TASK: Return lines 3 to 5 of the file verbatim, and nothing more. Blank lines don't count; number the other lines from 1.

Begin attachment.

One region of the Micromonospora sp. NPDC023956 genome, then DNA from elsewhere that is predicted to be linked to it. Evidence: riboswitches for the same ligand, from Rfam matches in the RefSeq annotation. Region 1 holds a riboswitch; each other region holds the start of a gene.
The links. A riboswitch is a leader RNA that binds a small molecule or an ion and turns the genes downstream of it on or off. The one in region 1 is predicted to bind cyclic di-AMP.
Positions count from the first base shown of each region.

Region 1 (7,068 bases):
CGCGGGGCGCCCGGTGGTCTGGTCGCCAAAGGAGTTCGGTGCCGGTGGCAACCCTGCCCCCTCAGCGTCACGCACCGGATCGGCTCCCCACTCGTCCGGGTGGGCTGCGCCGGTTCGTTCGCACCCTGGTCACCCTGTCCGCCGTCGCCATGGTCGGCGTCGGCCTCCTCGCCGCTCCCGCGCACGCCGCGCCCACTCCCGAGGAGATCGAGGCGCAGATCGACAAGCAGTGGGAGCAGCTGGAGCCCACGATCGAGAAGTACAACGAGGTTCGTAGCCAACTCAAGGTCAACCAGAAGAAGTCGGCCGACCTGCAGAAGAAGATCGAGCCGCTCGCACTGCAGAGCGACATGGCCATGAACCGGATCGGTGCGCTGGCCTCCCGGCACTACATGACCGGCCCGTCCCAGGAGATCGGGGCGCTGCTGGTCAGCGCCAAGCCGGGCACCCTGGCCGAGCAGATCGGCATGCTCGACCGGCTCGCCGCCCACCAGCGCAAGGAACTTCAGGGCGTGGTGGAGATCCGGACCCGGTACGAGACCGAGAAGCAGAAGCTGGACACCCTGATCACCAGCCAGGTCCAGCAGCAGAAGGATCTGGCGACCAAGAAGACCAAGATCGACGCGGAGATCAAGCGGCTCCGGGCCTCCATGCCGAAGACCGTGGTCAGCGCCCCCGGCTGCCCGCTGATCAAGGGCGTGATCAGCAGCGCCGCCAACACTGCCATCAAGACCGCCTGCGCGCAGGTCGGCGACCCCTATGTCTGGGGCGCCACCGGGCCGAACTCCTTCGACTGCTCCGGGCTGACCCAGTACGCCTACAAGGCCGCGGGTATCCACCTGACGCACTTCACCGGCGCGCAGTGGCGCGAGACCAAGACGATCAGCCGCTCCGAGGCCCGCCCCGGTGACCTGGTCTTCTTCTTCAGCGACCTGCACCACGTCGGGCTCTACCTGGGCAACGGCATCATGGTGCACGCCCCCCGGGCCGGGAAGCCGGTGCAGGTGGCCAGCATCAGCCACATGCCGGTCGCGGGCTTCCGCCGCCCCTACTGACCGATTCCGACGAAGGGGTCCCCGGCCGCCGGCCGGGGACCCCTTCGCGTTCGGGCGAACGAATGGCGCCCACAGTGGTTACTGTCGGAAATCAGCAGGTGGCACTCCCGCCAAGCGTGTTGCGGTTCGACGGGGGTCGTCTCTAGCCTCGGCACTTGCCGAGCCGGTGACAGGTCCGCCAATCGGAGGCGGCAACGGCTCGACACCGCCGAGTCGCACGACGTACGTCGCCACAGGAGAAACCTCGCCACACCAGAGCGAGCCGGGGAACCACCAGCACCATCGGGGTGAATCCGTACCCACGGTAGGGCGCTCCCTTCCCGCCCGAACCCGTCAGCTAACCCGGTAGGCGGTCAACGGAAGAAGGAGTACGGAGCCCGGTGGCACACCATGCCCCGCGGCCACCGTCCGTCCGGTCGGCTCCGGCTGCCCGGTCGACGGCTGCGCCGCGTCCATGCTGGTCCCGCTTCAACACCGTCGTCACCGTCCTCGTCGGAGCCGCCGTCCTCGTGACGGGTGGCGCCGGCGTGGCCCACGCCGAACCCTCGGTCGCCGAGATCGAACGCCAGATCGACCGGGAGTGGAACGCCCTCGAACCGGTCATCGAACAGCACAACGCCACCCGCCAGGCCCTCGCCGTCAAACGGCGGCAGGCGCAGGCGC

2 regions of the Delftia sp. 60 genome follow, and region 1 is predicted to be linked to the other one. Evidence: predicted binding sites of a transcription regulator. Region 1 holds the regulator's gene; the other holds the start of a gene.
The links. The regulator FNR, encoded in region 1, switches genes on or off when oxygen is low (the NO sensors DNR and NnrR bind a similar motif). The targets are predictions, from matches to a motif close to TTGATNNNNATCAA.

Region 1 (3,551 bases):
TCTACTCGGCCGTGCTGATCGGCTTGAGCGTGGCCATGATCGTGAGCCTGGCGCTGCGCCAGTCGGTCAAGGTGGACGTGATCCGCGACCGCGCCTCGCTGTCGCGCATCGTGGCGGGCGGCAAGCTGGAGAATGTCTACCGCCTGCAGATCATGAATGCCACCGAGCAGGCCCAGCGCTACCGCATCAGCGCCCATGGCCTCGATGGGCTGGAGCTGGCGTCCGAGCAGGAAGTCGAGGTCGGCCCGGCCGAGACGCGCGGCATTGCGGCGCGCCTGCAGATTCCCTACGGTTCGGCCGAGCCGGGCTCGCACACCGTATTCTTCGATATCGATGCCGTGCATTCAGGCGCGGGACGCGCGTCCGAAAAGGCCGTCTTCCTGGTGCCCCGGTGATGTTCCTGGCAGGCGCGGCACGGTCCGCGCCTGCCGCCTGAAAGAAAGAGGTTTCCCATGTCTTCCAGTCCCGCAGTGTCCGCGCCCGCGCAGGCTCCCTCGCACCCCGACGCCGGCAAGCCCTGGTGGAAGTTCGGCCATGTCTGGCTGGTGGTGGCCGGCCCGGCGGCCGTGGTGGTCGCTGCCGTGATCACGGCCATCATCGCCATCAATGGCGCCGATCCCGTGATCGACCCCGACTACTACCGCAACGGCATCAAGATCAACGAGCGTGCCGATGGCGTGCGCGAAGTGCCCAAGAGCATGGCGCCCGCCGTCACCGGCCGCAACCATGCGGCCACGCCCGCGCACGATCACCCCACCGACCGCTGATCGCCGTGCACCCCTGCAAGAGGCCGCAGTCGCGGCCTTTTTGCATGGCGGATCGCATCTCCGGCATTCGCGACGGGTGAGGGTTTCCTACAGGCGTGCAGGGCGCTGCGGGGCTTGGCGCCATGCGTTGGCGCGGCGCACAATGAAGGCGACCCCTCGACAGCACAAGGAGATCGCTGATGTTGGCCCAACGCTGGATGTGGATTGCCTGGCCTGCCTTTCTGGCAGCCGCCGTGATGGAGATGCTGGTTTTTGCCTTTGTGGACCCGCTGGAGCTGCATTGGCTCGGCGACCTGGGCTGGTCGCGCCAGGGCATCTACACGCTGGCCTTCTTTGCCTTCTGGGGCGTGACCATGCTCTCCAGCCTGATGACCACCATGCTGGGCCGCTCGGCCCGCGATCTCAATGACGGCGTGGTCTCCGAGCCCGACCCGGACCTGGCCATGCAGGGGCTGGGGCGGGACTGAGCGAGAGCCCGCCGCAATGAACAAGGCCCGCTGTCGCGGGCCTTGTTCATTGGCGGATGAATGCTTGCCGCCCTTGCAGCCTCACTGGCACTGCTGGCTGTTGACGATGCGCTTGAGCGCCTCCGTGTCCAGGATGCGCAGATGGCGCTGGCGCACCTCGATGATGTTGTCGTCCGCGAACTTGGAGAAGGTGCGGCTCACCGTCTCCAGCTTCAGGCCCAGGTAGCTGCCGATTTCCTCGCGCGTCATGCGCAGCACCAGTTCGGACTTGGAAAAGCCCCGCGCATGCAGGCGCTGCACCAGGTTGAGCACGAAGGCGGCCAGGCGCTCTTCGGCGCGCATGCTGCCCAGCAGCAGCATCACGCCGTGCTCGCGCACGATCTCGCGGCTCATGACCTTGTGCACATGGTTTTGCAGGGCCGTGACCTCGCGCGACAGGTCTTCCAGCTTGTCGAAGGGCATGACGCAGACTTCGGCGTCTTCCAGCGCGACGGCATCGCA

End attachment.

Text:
Positions count from the first base shown of each region.

Region 1 (7,068 bases):
CGCGGGGCGCCCGGTGGTCTGGTCGCCAAAGGAGTTCGGTGCCGGTGGCAACCCTGCCCCCTCAGCGTCACGCACCGGATCGGCTCCCCACTCGTCCGGGTGGGCTGCGCCGGTTCGTTCGCACCCTGGTCACCCTGTCCGCCGTCGCCATGGTCGGCGTCGGCCTCCTCGCCGCTCCCGCGCACGCCGCGCCCACTCCCGAGGAGATCGAGGCGCAGATCGACAAGCAGTGGGAGCAGCTGGAGCCCACGATCGAGAAGTACAACGAGGTTCGTAGCCAACTCAAGGTCAACCAGAAGAAGTCGGCCGACCTGCAGAAGAAGATCGAGCCGCTCGCACTGCAGAGCGACATGGCCATGAACCGGATCGGTGCGCTGGCCTCCCGGCACTACATGACCGGCCCGTCCCAGGAGATCGGGGCGCTGCTGGTCAGCGCCAAGCCGGGCACCCTGGCCGAGCAGATCGGCATGCTCGACCGGCTCGCCGCCCACCAGCGCAAGGAACTTCAGGGCGTGGTGGAGATCCGGACCCGGTACGAGACCGAGAAGCAGAAGCTGGACACCCTGATCACCAGCCAGGTCCAGCAGCAGAAGGATCTGGCGACCAAGAAGACCAAGATCGACGCGGAGATCAAGCGGCTCCGGGCCTCCATGCCGAAGACCGTGGTCAGCGCCCCCGGCTGCCCGCTGATCAAGGGCGTGATCAGCAGCGCCGCCAACACTGCCATCAAGACCGCCTGCGCGCAGGTCGGCGACCCCTATGTCTGGGGCGCCACCGGGCCGAACTCCTTCGACTGCTCCGGGCTGACCCAGTACGCCTACAAGGCCGCGGGTATCCACCTGACGCACTTCACCGGCGCGCAGTGGCGCGAGACCAAGACGATCAGCCGCTCCGAGGCCCGCCCCGGTGACCTGGTCTTCTTCTTCAGCGACCTGCACCACGTCGGGCTCTACCTGGGCAACGGCATCATGGTGCACGCCCCCCGGGCCGGGAAGCCGGTGCAGGTGGCCAGCATCAGCCACATGCCGGTCGCGGGCTTCCGCCGCCCCTACTGACCGATTCCGACGAAGGGGTCCCCGGCCGCCGGCCGGGGACCCCTTCGCGTTCGGGCGAACGAATGGCGCCCACAGTGGTTACTGTCGGAAATCAGCAGGTGGCACTCCCGCCAAGCGTGTTGCGGTTCGACGGGGGTCGTCTCTAGCCTCGGCACTTGCCGAGCCGGTGACAGGTCCGCCAATCGGAGGCGGCAACGGCTCGACACCGCCGAGTCGCACGACGTACGTCGCCACAGGAGAAACCTCGCCACACCAGAGCGAGCCGGGGAACCACCAGCACCATCGGGGTGAATCCGTACCCACGGTAGGGCGCTCCCTTCCCGCCCGAACCCGTCAGCTAACCCGGTAGGCGGTCAACGGAAGAAGGAGTACGGAGCCCGGTGGCACACCATGCCCCGCGGCCACCGTCCGTCCGGTCGGCTCCGGCTGCCCGGTCGACGGCTGCGCCGCGTCCATGCTGGTCCCGCTTCAACACCGTCGTCACCGTCCTCGTCGGAGCCGCCGTCCTCGTGACGGGTGGCGCCGGCGTGGCCCACGCCGAACCCTCGGTCGCCGAGATCGAACGCCAGATCGACCGGGAGTGGAACGCCCTCGAACCGGTCATCGAACAGCACAACGCCACCCGCCAGGCCCTCGCCGTCAAACGGCGGCAGGCGCAGGCGC